Kospi’s market cap climbs to 14th spot

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Kospi’s market cap climbs to 14th spot

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Korea’s main bourse Kospi ranked 14th in the world in the first half, up a notch from the end of last year as market capitalization increased.

According to the nation’s sole stock market operator Korea Exchange on Monday, the market capitalization of the Seoul benchmark Kospi stood at $1.26 trillion won ($1.1 billion), up 2.3 percent from the end of last year. The Kospi ranked 15th on the global market at the end of 2015.

“The Korean main stock exchange has done relatively well in the first half despite numerous unfavorable factors,” said a KRX official.

In fact, KRX said that in the first half of the year global market capitalization shrank from $67.1 trillion to $66.3 trillion during the same period.

By region, the Americas’ stock market grew the sharpest.

The Americas grew 4.3 percent by market capitalization in the first half. The increase in the Americas’ market capitalization was largely due to the market capitalization increase of the New York Stock Exchange, which accounted for 77 percent of the $1.2 trillion increase in market capitalization in stock markets in Americas to $29.2 trillion during the first half. The NYSE grew 5.2 percent thanks to the improvement of the U.S. economy. Market capitalization for the NYSE, No. 1 in the world, amounted to $18.7 trillion. That was 28.2 percent of the world’s combined market capitalization. The U.S. secondary market Nasdaq was the second largest with $7 trillion. However, the secondary market saw its market capitalization, which accounted for 10.7 percent of the global market capitalization, fall nearly 3 percent in the first six months of the year.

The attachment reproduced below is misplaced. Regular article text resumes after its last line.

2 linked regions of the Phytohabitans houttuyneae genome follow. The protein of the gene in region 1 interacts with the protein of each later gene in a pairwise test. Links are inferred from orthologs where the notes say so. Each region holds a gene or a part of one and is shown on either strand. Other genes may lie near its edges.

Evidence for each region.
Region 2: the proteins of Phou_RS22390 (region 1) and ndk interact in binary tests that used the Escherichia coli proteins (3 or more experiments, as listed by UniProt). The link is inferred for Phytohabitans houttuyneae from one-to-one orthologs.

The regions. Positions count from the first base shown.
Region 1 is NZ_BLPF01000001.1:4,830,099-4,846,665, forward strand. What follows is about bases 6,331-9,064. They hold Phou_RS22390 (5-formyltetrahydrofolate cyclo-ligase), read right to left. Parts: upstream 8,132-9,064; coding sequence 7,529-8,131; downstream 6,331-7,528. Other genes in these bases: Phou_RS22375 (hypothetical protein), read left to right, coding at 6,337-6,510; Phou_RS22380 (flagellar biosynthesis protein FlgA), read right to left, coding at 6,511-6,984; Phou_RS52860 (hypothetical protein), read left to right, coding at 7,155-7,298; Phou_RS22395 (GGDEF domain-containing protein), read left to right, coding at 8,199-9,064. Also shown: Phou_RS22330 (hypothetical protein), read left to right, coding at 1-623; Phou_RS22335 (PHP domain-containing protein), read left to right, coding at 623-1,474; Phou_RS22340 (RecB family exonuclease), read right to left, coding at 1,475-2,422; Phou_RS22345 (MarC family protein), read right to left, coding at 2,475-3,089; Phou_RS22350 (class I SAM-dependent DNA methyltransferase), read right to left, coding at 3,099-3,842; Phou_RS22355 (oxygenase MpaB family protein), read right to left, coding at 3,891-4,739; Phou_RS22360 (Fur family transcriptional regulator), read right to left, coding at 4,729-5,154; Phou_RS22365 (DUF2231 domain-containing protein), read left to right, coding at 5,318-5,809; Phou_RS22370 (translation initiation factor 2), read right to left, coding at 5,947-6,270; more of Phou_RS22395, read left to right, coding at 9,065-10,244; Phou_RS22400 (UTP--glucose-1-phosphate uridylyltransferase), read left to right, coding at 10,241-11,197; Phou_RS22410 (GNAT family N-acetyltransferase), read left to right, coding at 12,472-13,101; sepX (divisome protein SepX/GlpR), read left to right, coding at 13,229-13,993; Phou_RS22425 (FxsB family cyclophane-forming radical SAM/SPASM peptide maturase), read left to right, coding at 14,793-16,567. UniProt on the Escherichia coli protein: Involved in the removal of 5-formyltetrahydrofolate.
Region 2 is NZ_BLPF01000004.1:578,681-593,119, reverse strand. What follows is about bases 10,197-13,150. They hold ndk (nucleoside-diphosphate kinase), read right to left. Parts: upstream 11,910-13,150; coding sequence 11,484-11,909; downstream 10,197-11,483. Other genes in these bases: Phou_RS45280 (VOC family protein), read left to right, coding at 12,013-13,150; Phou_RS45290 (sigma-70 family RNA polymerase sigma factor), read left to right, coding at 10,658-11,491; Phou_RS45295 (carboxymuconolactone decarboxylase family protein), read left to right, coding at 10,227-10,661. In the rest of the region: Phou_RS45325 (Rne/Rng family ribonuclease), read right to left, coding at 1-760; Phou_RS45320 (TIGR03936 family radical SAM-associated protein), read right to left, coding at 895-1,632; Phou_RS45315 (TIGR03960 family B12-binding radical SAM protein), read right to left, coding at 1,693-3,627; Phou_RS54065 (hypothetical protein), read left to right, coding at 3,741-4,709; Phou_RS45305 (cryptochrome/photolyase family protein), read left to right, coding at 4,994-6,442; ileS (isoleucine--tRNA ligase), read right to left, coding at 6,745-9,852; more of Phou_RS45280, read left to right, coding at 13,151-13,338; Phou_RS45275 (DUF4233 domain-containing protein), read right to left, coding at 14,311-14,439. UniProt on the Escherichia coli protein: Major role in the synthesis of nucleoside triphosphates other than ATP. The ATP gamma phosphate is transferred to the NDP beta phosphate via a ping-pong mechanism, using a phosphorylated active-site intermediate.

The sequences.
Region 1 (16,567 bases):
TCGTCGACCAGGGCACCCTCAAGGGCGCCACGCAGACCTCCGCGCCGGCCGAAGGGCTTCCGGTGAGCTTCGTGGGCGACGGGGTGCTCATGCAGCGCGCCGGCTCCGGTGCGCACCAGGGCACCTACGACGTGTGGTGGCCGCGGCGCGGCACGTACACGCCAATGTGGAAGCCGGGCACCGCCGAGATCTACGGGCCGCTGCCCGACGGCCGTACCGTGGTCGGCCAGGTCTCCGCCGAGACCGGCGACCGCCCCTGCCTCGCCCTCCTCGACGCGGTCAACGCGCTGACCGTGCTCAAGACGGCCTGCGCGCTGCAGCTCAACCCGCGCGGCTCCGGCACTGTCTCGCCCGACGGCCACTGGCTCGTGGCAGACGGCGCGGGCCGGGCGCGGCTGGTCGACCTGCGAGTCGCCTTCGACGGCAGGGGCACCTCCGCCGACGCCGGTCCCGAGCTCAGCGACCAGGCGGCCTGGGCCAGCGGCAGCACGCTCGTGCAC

Asia and Europe both struggled mostly because of the economic uncertainties in the Eurozone, including Brexit, and earlier concerns of an interest hike by the U.S. Federal Reserve.

Asian and Pacific markets’ combined market capitalization shrank 5.9 percent to $21.9 trillion while the combined market capitalization of Europe, Africa and the Middle East dropped 4.5 percent to $15.2 trillion. Many of the Asian markets struggled as well. While India’s stock exchange inched up a half-percent, Shanghai tumbled 17 percent, while China’s Shenzhen stock exchange retreated 12.3 percent. Hong Kong saw its market rate fall 6.7 percent and Japan’s declined 4.3 percent. In Europe, Germany’s Deutsche Boerse and U.K.’s London SE Group both fell more than 10 percent.


BY LEE HO-JEONG [lee.hojeong@joongang.co.kr]

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